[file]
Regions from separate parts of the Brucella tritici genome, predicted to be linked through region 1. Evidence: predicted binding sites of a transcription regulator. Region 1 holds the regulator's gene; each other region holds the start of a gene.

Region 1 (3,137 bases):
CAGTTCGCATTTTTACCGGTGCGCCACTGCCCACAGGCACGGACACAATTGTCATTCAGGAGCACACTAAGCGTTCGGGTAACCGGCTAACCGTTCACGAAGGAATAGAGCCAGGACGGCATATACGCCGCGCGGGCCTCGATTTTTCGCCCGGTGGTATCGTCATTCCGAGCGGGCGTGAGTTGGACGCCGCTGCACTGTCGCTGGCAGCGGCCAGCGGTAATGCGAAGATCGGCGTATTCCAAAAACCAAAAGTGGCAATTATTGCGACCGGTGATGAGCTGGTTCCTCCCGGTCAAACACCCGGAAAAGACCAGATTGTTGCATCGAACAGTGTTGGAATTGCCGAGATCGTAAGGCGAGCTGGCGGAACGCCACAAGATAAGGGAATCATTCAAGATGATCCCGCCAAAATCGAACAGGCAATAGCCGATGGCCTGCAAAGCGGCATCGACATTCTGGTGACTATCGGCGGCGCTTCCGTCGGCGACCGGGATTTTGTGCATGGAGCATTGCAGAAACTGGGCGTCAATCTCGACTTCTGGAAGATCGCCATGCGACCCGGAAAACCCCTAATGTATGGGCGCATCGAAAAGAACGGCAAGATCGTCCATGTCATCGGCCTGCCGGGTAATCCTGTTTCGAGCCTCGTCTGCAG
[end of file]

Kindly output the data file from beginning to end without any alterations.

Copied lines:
Regions from separate parts of the Brucella tritici genome, predicted to be linked through region 1. Evidence: predicted binding sites of a transcription regulator. Region 1 holds the regulator's gene; each other region holds the start of a gene.

Region 1 (3,137 bases):
CAGTTCGCATTTTTACCGGTGCGCCACTGCCCACAGGCACGGACACAATTGTCATTCAGGAGCACACTAAGCGTTCGGGTAACCGGCTAACCGTTCACGAAGGAATAGAGCCAGGACGGCATATACGCCGCGCGGGCCTCGATTTTTCGCCCGGTGGTATCGTCATTCCGAGCGGGCGTGAGTTGGACGCCGCTGCACTGTCGCTGGCAGCGGCCAGCGGTAATGCGAAGATCGGCGTATTCCAAAAACCAAAAGTGGCAATTATTGCGACCGGTGATGAGCTGGTTCCTCCCGGTCAAACACCCGGAAAAGACCAGATTGTTGCATCGAACAGTGTTGGAATTGCCGAGATCGTAAGGCGAGCTGGCGGAACGCCACAAGATAAGGGAATCATTCAAGATGATCCCGCCAAAATCGAACAGGCAATAGCCGATGGCCTGCAAAGCGGCATCGACATTCTGGTGACTATCGGCGGCGCTTCCGTCGGCGACCGGGATTTTGTGCATGGAGCATTGCAGAAACTGGGCGTCAATCTCGACTTCTGGAAGATCGCCATGCGACCCGGAAAACCCCTAATGTATGGGCGCATCGAAAAGAACGGCAAGATCGTCCATGTCATCGGCCTGCCGGGTAATCCTGTTTCGAGCCTCGTCTGCAG